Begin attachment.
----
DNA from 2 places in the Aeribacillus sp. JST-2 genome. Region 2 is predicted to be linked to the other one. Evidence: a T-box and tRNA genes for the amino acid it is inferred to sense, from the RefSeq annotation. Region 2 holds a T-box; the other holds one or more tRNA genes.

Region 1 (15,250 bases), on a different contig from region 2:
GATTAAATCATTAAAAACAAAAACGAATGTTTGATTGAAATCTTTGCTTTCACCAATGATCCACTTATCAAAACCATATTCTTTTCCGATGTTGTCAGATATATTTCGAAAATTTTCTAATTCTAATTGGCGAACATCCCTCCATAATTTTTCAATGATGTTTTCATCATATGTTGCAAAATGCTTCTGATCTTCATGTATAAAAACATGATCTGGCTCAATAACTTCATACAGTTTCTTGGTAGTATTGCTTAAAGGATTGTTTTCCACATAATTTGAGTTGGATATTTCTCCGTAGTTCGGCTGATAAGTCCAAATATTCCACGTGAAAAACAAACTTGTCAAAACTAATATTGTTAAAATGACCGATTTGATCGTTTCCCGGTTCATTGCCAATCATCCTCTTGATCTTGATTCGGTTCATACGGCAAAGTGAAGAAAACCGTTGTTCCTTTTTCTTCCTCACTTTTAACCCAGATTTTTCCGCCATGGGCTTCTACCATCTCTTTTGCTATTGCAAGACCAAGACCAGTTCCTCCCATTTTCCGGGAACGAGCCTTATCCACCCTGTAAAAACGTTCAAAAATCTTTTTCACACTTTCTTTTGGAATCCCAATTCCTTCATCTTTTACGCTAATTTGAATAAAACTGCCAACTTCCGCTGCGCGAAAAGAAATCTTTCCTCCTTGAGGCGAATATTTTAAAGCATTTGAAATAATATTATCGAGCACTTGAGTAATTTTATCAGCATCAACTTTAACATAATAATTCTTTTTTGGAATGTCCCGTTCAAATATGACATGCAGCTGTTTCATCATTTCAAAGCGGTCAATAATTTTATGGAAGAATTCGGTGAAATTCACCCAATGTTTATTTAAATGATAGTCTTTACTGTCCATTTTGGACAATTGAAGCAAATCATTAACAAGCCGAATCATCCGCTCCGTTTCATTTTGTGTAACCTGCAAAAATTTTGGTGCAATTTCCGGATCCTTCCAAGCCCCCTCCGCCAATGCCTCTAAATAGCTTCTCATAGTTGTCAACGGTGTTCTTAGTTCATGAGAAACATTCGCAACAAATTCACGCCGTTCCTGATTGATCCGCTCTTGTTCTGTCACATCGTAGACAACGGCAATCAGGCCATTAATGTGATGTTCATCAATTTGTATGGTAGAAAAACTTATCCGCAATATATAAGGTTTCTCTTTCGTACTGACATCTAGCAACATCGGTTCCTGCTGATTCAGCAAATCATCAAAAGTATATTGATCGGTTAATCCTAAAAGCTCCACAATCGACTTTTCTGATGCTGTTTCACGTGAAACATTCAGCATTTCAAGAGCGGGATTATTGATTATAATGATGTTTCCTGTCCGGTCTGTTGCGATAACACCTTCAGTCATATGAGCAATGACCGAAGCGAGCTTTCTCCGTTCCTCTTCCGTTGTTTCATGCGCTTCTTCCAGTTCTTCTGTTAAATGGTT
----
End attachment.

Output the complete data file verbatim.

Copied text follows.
DNA from 2 places in the Aeribacillus sp. JST-2 genome. Region 2 is predicted to be linked to the other one. Evidence: a T-box and tRNA genes for the amino acid it is inferred to sense, from the RefSeq annotation. Region 2 holds a T-box; the other holds one or more tRNA genes.

Region 1 (15,250 bases), on a different contig from region 2:
GATTAAATCATTAAAAACAAAAACGAATGTTTGATTGAAATCTTTGCTTTCACCAATGATCCACTTATCAAAACCATATTCTTTTCCGATGTTGTCAGATATATTTCGAAAATTTTCTAATTCTAATTGGCGAACATCCCTCCATAATTTTTCAATGATGTTTTCATCATATGTTGCAAAATGCTTCTGATCTTCATGTATAAAAACATGATCTGGCTCAATAACTTCATACAGTTTCTTGGTAGTATTGCTTAAAGGATTGTTTTCCACATAATTTGAGTTGGATATTTCTCCGTAGTTCGGCTGATAAGTCCAAATATTCCACGTGAAAAACAAACTTGTCAAAACTAATATTGTTAAAATGACCGATTTGATCGTTTCCCGGTTCATTGCCAATCATCCTCTTGATCTTGATTCGGTTCATACGGCAAAGTGAAGAAAACCGTTGTTCCTTTTTCTTCCTCACTTTTAACCCAGATTTTTCCGCCATGGGCTTCTACCATCTCTTTTGCTATTGCAAGACCAAGACCAGTTCCTCCCATTTTCCGGGAACGAGCCTTATCCACCCTGTAAAAACGTTCAAAAATCTTTTTCACACTTTCTTTTGGAATCCCAATTCCTTCATCTTTTACGCTAATTTGAATAAAACTGCCAACTTCCGCTGCGCGAAAAGAAATCTTTCCTCCTTGAGGCGAATATTTTAAAGCATTTGAAATAATATTATCGAGCACTTGAGTAATTTTATCAGCATCAACTTTAACATAATAATTCTTTTTTGGAATGTCCCGTTCAAATATGACATGCAGCTGTTTCATCATTTCAAAGCGGTCAATAATTTTATGGAAGAATTCGGTGAAATTCACCCAATGTTTATTTAAATGATAGTCTTTACTGTCCATTTTGGACAATTGAAGCAAATCATTAACAAGCCGAATCATCCGCTCCGTTTCATTTTGTGTAACCTGCAAAAATTTTGGTGCAATTTCCGGATCCTTCCAAGCCCCCTCCGCCAATGCCTCTAAATAGCTTCTCATAGTTGTCAACGGTGTTCTTAGTTCATGAGAAACATTCGCAACAAATTCACGCCGTTCCTGATTGATCCGCTCTTGTTCTGTCACATCGTAGACAACGGCAATCAGGCCATTAATGTGATGTTCATCAATTTGTATGGTAGAAAAACTTATCCGCAATATATAAGGTTTCTCTTTCGTACTGACATCTAGCAACATCGGTTCCTGCTGATTCAGCAAATCATCAAAAGTATATTGATCGGTTAATCCTAAAAGCTCCACAATCGACTTTTCTGATGCTGTTTCACGTGAAACATTCAGCATTTCAAGAGCGGGATTATTGATTATAATGATGTTTCCTGTCCGGTCTGTTGCGATAACACCTTCAGTCATATGAGCAATGACCGAAGCGAGCTTTCTCCGTTCCTCTTCCGTTGTTTCATGCGCTTCTTCCAGTTCTTCTGTTAAATGGTT